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Thomasia petalocalyx facts for kids

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Thomasia petalocalyx
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Scientific classification
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Thomasia petalocalyx, commonly known as paper flower, is endemic to southern and western parts of Australia. The flowers are bell-like, a delicate pink with 5 papery segments and hang low to the ground.


Thomasia petalocalyx is a short shrub, 0.25 - 1.2m high that grows in coastal and drier, sandy regions in southern Australia. Leaves are ovate to lanceolate, 10-40mm long and 4-11mm wide. Stipules are leaf-like, 8-12mm long and 4-8mm wide. Flowers have a single whorl of 5 . Calyx has 5 segments, 7-8mm long and 3.5-4.5mm wide with have a papery texture, hence the specific common name. Petals are red and reduced in size, less than 1mm long. Anthers are a red-brown colour approximately 2mm long. Flowers from September to March.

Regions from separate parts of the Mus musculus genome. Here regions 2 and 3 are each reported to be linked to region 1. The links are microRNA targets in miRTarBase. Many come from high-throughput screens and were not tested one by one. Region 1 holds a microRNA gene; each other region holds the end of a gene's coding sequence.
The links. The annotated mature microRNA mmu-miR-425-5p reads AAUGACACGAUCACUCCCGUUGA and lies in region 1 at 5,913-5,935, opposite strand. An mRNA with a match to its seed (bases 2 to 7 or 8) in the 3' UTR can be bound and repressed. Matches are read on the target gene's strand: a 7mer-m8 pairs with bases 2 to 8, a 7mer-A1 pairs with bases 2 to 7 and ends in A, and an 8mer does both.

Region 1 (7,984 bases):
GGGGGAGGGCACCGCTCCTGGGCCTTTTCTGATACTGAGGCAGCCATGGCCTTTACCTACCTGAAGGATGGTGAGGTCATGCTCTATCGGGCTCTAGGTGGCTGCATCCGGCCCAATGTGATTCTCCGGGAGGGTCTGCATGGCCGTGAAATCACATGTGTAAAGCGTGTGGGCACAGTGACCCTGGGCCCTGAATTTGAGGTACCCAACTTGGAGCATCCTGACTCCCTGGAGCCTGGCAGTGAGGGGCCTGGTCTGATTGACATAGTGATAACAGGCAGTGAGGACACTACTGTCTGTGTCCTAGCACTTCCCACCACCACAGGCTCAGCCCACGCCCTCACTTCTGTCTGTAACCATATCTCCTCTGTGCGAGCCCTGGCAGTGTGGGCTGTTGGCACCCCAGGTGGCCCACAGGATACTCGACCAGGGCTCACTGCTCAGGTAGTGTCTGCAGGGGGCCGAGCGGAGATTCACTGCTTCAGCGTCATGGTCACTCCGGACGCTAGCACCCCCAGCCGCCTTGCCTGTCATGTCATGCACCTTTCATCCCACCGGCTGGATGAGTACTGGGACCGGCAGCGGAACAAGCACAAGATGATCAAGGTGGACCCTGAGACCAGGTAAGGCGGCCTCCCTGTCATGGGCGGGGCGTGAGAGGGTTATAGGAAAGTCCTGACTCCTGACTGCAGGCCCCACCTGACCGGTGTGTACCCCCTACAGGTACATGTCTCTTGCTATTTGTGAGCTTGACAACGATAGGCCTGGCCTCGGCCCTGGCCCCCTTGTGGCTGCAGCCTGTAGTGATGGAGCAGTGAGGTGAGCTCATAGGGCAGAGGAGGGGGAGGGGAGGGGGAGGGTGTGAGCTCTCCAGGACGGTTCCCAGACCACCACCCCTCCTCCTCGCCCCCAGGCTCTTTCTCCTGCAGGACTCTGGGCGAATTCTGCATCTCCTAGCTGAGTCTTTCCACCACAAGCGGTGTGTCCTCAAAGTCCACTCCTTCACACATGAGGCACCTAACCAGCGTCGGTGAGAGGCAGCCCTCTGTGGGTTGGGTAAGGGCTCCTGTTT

Distribution and habitat

The paper flower is found in coastal and drier heathy areas throughout Southern Australia from Albany in Western Australia to Port Phillip Bay in Victoria, with an isolated population in Wilson Promontory.


Thomasia petalocalyx was first formally described in 1855 by Ferdinand von Mueller and the description was published in Definitions of rare or hitherto undescribed Australian plants.

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